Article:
Pope Francis has said the discovery in Canada of the remains of 215 Indigenous students of church-run residential schools caused him “pain” and pressed religious and political authorities to shed light on “this sad affair”.
- The remains of 215 Indigenous students were discovered in British Colombia in May
- Pope Francis spoke of healing and of how traumatic the grisly discovery was, but did not directly apologise for the church’s role
- Canadian Prime Minister Justin Trudeau has accused the church of showing “resistance”
But he didn’t offer the apology sought by the Canadian prime minister.
Francis, in remarks to faithful gathered in St Peter’s Square, also called on the authorities to foster healing but made no reference to Prime Minister Justin Trudeau’s insistence, two days earlier, that the Vatican apologise and take responsibility.
From the 19th century until the 1970s, more than 150,000 Indigenous children were forced to attend state-funded Christian schools, the majority of them run by Roman Catholic missionary congregations, in a campaign to assimilate them into Canadian society.
The Canadian government has admitted that physical and sexual abuse was rampant in the schools, with students beaten for speaking their native languages.
Ground-penetrating radar was used to confirm the remains of the children at the Kamloops Indian Residential School in Kamloops, British Columbia, last month.
The school was Canada’s largest such facility and was operated by the Catholic Church between 1890 and 1969.
“I am following with pain the news that arrives from Canada about the upsetting discovery of the remains of 215 children,” Francis said in his customary Sunday noon remarks to the public.
“I join with the Canadian bishops and the entire Catholic Church in Canada in expressing my closeness to the Canadian people traumatised by the shocking news.
“This sad discovery adds to the awareness of the sorrows and sufferings of the past.”
Mr Trudeau last week blasted the church for being “silent” and “not stepping up″, and called on it to formally apologise and to make amends for its prominent role in his nation’s former system of church-run Indigenous residential schools.
He noted that when he met with Francis at the Vatican in 2017, he had asked him to “move forward on apologising” and on making records available.
But, Mr Trudeau said, “we’re still seeing resistance from the church, possibly from the church in Canada”.
Chief Rosanne Casimir of the Tk’emlups te Secwepemc First Nation in British Columbia has said her nation wanted a public apology from the Catholic Church.
The Missionary Oblates of Mary Immaculate, which ran nearly half of Canada’s residential schools, has yet to release any records about the Kamloops school, she also said.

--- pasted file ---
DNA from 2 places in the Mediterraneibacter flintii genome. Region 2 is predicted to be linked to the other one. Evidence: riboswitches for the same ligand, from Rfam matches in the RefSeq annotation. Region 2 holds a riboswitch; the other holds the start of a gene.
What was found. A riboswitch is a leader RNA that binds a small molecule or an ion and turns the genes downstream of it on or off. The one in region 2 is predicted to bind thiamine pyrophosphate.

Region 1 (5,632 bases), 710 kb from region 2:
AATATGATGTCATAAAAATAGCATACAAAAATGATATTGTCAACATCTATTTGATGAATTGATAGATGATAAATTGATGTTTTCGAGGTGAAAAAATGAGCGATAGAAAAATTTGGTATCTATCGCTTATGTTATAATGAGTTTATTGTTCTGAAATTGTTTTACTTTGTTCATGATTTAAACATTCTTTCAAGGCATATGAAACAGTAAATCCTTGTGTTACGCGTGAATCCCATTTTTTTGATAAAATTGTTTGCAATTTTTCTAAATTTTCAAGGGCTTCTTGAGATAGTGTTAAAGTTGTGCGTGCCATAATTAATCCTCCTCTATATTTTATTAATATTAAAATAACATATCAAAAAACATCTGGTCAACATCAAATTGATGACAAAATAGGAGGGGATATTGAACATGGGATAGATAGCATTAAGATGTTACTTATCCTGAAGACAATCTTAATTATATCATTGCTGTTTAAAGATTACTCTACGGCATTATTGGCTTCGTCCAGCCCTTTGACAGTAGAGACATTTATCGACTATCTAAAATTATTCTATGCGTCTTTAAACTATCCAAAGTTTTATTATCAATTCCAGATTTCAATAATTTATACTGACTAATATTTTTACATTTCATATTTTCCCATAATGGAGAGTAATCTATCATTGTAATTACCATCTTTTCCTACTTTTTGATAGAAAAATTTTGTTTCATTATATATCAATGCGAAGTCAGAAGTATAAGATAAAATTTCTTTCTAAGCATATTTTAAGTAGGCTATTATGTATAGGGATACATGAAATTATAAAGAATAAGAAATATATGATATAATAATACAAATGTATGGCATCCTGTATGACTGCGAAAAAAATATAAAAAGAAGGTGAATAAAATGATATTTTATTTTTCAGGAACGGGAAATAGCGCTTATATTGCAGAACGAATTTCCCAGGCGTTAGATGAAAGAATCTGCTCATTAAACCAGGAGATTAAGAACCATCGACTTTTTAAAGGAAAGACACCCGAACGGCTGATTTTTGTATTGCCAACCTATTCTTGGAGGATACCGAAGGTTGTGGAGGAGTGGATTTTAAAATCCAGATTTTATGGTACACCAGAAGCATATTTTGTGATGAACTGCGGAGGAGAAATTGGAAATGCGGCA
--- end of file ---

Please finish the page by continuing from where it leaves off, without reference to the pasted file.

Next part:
The Pope’s comments spoke of healing — but not of apology.
“May the political and religious authorities continue to collaborate with determination to shed light on this sad affair and to commit humbly to a path of reconciliation and healing,″ Francis said.
“These difficult moments represent a strong call to distance ourselves from the colonial model and from today’s ideological colonising and to walk side by side in dialogue, in mutual respect and in recognising rights and cultural values of all the daughters and sons of Canada,” the pontiff said.
“Let’s entrust to the Lord the souls of all those children, deceased in the residential schools of Canada.
“Let us pray for the families and for the indigenous Canadian communities overcome by sorrow.”
Francis then asked the public in the square below his window to join him in silent prayer.
Last week, the Vatican spokesman didn’t respond to requests for comment about the demands for a formal apology from the Pope.
Vancouver Archbishop Michael Miller tweeted his “deep apology and profound condolences to the families and communities that have been devastated by this horrific news”.
The churchman, who leads Catholics in that British Columbia archdiocese, added that the church was “unquestionably wrong in implementing a government colonialist policy which resulted in devastation for children, families and communities”.
The United, Presbyterian and Anglican churches have apologised for their roles in the abuse, as has the Canadian government, which has offered compensation.
Among the many recommendations of a government-established Truth and Reconciliation Commission was a papal apology.
In 2009, then pope Benedict XVI met with former students and survivors and told them of his “personal anguish” over their suffering.
But his words weren’t described as an apology.